Whole of government service reform
Prototyping a customer service experience for all government transactions.
In partnership with Victoria's Department of Premier and Cabinet
There are hundreds of life events that require us to transact with our government.
The Department of Premier and Cabinet recognised there was no simple, centralised way for Victorians to complete the tasks they need to do—from registering their car to getting a copy of a birth certificate. This was especially true for citizens with diverse cultural, literacy and access needs. In 2015 the Department put together the Victorian Transaction Reform Program and asked Today to engage Victorian citizens to understand their attitudes, needs, behaviours and preferences and shift towards a citizen-centric, omnichannel approach to service.
We interviewed, workshopped with and observed Victorian citizens, groups and service centres in Melbourne to really understand people’s needs and the gaps in the system.
We needed to understand how people make decisions, their perceptions of government services and transactions, and their relationship with the public sector.
We immersed ourselves in service centres and hosted intercept interviews to observe real behaviour. We compared traffic flow across service centres and feedback about different models of service—from self-service to assisted digital service models.
Process maps, created to capture service patterns, gaps and transaction dependencies, guided the development of a full-scale cardboard service centre and the build of an integrated digital experience portal prototype so we could test and learn quickly while gathering real-time data.
We set up two pilot service centres. These modular, one-stop-shops offered customers the option to complete tasks using various digital devices and enabled us to physically move elements around to test different service flows based on customer feedback. Data was captured through all physical and digital interactions—from entry and exit interviews, physical heatmaps and underfloor wireless routers, to tracking online behaviour from entry to the destination website and back to the exit survey.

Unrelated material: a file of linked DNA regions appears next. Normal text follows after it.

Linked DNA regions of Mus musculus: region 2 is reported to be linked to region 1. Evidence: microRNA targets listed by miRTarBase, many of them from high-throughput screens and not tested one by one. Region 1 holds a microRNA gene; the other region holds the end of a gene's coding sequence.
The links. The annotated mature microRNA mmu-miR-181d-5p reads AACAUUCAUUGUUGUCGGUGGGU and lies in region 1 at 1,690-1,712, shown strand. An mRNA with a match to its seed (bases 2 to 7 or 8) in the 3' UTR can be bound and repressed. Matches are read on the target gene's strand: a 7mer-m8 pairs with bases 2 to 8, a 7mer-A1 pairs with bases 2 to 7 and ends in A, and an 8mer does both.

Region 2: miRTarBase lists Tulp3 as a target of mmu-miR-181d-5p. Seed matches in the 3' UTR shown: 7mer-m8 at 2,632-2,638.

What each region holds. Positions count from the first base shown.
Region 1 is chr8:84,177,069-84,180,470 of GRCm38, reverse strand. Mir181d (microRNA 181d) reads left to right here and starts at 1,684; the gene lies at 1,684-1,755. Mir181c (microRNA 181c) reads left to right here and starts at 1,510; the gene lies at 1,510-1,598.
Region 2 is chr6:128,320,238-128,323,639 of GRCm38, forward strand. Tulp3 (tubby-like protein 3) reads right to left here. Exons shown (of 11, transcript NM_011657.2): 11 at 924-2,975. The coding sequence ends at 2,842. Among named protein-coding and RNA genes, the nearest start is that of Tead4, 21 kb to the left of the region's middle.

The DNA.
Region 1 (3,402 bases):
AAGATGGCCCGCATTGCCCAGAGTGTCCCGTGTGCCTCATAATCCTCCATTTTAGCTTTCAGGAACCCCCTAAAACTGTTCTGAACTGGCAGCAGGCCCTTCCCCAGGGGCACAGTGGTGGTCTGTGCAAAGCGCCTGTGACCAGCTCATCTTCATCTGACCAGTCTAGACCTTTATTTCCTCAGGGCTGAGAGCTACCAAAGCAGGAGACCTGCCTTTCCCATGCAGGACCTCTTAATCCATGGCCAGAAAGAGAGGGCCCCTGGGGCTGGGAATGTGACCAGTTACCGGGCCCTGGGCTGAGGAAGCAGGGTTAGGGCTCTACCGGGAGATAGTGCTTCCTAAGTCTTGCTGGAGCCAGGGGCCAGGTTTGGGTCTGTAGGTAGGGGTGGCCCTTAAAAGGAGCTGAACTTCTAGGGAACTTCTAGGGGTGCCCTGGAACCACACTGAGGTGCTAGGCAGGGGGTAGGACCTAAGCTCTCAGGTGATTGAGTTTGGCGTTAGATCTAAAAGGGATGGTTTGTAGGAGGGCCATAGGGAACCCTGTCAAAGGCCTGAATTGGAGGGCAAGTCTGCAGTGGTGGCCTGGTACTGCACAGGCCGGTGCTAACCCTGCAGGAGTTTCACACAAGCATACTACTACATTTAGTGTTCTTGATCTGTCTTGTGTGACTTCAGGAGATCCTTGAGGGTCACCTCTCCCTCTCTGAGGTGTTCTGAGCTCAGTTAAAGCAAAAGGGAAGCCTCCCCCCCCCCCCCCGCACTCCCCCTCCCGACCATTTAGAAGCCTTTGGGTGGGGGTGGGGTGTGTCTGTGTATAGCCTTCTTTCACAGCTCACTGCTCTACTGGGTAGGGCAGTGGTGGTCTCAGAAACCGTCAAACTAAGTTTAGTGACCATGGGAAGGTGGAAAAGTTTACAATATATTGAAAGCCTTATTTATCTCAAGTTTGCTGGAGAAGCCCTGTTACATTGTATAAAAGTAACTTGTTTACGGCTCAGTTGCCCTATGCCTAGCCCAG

A citizen-centric approach to service offerings not only empowers users with clarity and choice but allows time and money needed to support users through the process to areas in more need.
This new model of service can be applied across government departments to reduce barriers and increase uptake and completion by allowing government services to flexibly adapt to citizen needs and capture data to identify areas for continual improvement.
The project was an ambitious undertaking, and I am pleased to confirm that the work we did with Today has had a lasting, positive effect on public service transaction delivery in Victoria. Insights into customers' decision-making factors and the service principles put forward by Today have been used across different Victorian Government departments to create new service experiences and helped support a business case which saw AUD $15 million set aside to establish a new whole-of-government agency, now known as Service Victoria.Paul Santamaria, Project Manager, Victorian Transaction Reform Program — Department of Premier and Cabinet
Runner Up in Strategy and Research
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